The United States Court of Appeals for the Fifth Circuit agreed that discrimination had occurred but ruled that the district court's remedial scheme was inadequate. Among other things, the Fifth Circuit did not distinguish on remedial grounds between incumbent employees who had applied for a job and those who had not. The Court held that where there has been a demonstration of class-wide discrimination coupled with a seniority system that perpetuates the effects of the discrimination, a member of the class need not show that he applied for the position from which the class had been excluded. The Court reasoned that "as a practical matter ... a member of the affected class may well have concluded that an application for transfer to an all White position such as [line driver] was not worth the candle." United States v. T.I.M.E.-D.C., Inc., 517 F.2d 299, 320 (5th Cir.1975).

Although the Supreme Court vacated the decision of the Fifth Circuit, remanding the case to the District Court for an evidentiary *552 hearing on the remedial scheme, the Court agreed with the Fifth Circuit in principle regarding the propriety of relief for those class members who did not apply for the line driver positions. The Court began by citing its prior decisions in Griggs v. Duke Power Co., 401 U.S. 424, 429-430, 91 S. Ct. 849, 853, 28 L. Ed. 2d 158, 163 (1971) and Albemarle Paper Co. v. Moody, 422 U.S. 405, 417, 95 S. Ct. 2362, 2371, 45 L. Ed. 2d 280, 296 (1975), in which the Court noted that "a primary objective of Title VII is prophylactic: to achieve equal employment opportunity and to remove the barriers that have operated to favor white male employees over other employees." Teamsters, 431 U.S. at 364, 97 S. Ct. at 1869, 52 L. Ed. 2d at 433. Referring again to Albemarle, the Court then stated that district courts have "not merely the power but the duty [under Title VII] to render a decree which will so far as possible eliminate the discriminatory effects of the past as well as bar likely discrimination in the future." Id. (quoting Albemarle Paper Co., 422 U.S. at 418, 95 S. Ct. at 2372, 45 L.Ed.2d at 297). Mindful of this statutory mandate, the Court reasoned as follows:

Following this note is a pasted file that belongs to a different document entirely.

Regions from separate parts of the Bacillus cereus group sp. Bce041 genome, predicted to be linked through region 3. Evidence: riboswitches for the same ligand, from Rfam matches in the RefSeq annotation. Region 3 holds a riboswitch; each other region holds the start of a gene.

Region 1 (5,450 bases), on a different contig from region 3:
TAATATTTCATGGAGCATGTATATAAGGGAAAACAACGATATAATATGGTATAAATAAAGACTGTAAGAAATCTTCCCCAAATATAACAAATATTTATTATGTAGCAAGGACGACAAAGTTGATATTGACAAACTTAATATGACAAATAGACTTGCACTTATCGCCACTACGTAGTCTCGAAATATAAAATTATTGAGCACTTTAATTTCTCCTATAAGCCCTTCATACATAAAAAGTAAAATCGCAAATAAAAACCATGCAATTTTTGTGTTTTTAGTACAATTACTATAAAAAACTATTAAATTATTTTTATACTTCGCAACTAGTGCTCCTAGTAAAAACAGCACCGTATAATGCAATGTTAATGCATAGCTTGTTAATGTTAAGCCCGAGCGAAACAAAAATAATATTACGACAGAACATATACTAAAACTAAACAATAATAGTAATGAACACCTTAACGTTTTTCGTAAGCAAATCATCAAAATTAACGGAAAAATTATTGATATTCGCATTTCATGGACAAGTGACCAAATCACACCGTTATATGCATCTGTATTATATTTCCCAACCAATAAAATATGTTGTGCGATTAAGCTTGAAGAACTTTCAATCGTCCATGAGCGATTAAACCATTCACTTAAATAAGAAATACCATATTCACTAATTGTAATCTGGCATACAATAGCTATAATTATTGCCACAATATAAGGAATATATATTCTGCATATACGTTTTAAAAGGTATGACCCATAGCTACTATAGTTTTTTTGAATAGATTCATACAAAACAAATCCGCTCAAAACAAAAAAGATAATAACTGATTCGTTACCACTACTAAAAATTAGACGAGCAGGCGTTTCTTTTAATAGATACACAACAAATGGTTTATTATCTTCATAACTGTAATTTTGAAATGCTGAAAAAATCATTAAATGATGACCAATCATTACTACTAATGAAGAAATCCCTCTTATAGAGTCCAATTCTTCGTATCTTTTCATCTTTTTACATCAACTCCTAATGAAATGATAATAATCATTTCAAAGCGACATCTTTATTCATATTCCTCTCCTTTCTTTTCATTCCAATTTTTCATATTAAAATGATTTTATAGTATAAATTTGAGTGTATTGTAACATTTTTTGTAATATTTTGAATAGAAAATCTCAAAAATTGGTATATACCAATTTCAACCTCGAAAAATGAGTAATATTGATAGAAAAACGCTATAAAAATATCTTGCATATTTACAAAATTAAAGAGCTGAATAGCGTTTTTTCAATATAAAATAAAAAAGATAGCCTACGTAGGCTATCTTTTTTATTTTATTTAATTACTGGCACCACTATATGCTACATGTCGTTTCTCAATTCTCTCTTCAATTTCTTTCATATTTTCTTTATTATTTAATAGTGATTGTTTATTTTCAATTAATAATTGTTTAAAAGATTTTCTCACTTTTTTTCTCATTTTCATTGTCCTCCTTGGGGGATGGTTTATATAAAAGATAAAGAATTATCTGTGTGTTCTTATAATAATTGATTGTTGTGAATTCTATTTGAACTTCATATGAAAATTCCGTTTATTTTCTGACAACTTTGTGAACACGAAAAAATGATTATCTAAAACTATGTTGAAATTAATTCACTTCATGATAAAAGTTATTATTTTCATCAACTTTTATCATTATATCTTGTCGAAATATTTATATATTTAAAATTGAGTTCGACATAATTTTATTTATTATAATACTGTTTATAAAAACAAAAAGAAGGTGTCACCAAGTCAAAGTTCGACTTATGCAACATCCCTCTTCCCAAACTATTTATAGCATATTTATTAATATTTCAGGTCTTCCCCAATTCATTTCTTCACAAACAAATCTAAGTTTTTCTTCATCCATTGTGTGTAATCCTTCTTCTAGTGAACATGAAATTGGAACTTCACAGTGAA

The effects of and the injuries suffered from discriminatory employment practices are not always confined to those who were expressly denied a requested employment opportunity. A consistently enforced discriminatory policy can surely deter job applications from those who are aware of it and are unwilling to subject themselves to the humiliation of explicit and certain rejection.
If an employer should announce his policy of discrimination by a sign reading "Whites Only" on the hiring-office door, his victims would not be limited to the few who ignored the sign and subjected themselves to personal rebuffs. The same message can be communicated to potential applicants more subtly but just as clearly by an employer's actual practices by his consistent discriminatory treatment of actual applicants, by the manner in which he publicizes vacancies, his recruitment techniques, his responses to casual or tentative inquiries, and even by the racial or ethnic composition of that part of his work force from which he had discriminatorily excluded members of minority groups. When a person's desire for a job is not translated into a formal application solely because of his unwillingness to engage in a futile gesture he is as much a victim of discrimination as is he who goes through the motions of submitting an application.

431 U.S. at 365-66, 97 S. Ct. at 1870, 52 L. Ed. 2d at 433-34. The Court went on to say, however, that a nonapplicant must demonstrate that he was a potential victim of unlawful discrimination. "Because he is necessarily claiming that he was deterred from applying for the job by the employer's discriminatory practices, his is the not always easy burden of proving that he would have applied for the job had it not been for those practices." 431 U.S. at 367-68, 97 S. Ct. at 1871, 52 L. Ed. 2d at 435. Put another way, the Court stated that "[r]esolution of the nonapplicant's claim ... requires two distinct determinations: that he would have applied but for the discrimination and that he would have been discriminatorily rejected had he applied." 431 U.S. at 368, 97 S. Ct. at 1871, 52 L. Ed. 2d at 436 n. 52. In keeping with this approach, the Court remanded the issue of the nonapplicant class members' remedial claims for a determination as to each individual's allegedly squelched desire for a line-driver position.